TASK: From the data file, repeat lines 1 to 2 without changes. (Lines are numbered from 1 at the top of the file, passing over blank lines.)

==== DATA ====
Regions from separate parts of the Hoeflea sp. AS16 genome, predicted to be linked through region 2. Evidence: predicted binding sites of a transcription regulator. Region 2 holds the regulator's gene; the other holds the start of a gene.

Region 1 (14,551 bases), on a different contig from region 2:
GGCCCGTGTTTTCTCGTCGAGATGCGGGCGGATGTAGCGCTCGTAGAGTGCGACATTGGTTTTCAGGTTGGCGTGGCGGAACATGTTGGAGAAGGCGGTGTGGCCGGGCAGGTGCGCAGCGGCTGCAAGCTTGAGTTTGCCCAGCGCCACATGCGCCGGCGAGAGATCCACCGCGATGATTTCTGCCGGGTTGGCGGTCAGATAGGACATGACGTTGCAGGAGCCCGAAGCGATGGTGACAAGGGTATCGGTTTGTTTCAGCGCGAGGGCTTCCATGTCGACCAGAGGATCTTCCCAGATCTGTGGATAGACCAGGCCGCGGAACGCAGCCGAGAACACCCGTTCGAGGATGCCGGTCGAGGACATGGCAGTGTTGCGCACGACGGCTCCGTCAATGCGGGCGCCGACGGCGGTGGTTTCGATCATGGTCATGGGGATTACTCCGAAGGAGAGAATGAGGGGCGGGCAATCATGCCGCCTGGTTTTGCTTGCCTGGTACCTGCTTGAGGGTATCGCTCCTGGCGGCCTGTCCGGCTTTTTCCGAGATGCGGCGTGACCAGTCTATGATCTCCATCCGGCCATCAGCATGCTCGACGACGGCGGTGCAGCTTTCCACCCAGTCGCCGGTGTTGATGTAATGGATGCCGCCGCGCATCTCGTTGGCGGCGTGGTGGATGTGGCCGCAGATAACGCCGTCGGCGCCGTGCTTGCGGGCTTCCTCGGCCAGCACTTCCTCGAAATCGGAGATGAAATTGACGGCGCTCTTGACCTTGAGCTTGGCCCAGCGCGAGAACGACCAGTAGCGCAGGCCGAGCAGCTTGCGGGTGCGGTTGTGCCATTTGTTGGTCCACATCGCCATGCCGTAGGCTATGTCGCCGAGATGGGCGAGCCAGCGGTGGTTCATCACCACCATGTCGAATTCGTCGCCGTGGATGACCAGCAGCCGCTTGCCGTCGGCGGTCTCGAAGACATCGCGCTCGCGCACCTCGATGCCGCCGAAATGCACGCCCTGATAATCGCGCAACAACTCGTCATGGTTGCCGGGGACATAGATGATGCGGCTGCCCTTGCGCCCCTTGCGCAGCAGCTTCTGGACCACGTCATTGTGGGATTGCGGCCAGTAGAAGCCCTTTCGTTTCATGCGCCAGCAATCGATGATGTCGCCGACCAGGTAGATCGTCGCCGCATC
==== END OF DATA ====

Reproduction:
Regions from separate parts of the Hoeflea sp. AS16 genome, predicted to be linked through region 2. Evidence: predicted binding sites of a transcription regulator. Region 2 holds the regulator's gene; the other holds the start of a gene.

Region 1 (14,551 bases), on a different contig from region 2: